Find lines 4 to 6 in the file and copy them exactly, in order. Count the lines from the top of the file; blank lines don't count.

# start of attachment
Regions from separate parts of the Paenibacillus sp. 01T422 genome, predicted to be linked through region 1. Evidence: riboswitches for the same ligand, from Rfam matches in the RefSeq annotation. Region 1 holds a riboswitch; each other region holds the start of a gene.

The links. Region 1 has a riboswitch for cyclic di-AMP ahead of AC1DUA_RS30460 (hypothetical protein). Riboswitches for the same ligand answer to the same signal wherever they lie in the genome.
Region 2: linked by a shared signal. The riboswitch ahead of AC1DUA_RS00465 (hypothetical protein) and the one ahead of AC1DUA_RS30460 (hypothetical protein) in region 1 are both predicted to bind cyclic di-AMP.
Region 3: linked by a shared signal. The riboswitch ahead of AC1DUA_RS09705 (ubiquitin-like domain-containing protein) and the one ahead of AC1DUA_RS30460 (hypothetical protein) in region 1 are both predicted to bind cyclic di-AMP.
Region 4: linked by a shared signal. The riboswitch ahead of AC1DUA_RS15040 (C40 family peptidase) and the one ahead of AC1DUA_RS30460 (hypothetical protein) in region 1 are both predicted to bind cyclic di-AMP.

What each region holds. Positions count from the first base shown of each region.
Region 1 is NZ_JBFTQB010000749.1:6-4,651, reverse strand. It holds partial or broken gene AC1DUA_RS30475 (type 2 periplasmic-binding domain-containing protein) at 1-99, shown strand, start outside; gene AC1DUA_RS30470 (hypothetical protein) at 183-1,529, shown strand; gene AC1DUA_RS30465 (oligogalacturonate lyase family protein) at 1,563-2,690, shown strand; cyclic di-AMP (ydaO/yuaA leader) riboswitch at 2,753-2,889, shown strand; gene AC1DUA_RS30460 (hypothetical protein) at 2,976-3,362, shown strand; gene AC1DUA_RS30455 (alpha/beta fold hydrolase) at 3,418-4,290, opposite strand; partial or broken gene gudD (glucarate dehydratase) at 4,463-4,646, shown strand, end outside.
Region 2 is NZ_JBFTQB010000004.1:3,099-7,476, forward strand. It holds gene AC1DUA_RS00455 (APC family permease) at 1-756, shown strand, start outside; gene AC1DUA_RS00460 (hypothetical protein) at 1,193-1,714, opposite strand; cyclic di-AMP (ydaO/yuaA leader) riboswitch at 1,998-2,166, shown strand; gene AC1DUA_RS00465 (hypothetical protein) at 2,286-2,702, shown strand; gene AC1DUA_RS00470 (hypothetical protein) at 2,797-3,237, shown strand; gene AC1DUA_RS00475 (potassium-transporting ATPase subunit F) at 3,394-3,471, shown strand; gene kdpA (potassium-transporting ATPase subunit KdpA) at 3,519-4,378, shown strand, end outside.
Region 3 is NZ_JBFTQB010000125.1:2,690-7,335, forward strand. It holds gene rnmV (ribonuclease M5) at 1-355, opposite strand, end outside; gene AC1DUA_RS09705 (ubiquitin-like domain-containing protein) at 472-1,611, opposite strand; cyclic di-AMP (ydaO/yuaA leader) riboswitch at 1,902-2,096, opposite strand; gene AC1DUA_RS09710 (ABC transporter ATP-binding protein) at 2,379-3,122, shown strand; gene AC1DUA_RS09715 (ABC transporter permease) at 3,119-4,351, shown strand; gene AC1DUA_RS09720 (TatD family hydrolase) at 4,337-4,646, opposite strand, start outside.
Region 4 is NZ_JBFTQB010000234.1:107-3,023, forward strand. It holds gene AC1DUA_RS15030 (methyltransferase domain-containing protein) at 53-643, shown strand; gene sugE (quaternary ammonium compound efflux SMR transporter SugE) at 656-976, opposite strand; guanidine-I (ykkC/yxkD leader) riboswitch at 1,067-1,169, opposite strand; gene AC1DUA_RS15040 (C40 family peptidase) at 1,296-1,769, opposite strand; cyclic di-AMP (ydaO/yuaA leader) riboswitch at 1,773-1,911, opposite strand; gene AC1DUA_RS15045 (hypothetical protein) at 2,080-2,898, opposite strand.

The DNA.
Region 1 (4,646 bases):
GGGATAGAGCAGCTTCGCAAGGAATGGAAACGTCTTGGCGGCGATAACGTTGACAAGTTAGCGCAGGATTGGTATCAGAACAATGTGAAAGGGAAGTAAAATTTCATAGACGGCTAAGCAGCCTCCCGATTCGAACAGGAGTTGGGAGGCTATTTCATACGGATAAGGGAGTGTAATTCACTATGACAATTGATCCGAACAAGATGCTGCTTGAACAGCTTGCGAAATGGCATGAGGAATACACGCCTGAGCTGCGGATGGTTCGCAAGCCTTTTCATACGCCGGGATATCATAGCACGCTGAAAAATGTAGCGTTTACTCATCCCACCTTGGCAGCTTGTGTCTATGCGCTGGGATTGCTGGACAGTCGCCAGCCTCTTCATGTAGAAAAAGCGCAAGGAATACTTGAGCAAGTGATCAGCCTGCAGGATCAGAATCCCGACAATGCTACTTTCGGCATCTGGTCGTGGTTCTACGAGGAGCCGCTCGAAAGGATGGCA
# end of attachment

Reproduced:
Region 3: linked by a shared signal. The riboswitch ahead of AC1DUA_RS09705 (ubiquitin-like domain-containing protein) and the one ahead of AC1DUA_RS30460 (hypothetical protein) in region 1 are both predicted to bind cyclic di-AMP.
Region 4: linked by a shared signal. The riboswitch ahead of AC1DUA_RS15040 (C40 family peptidase) and the one ahead of AC1DUA_RS30460 (hypothetical protein) in region 1 are both predicted to bind cyclic di-AMP.

What each region holds. Positions count from the first base shown of each region.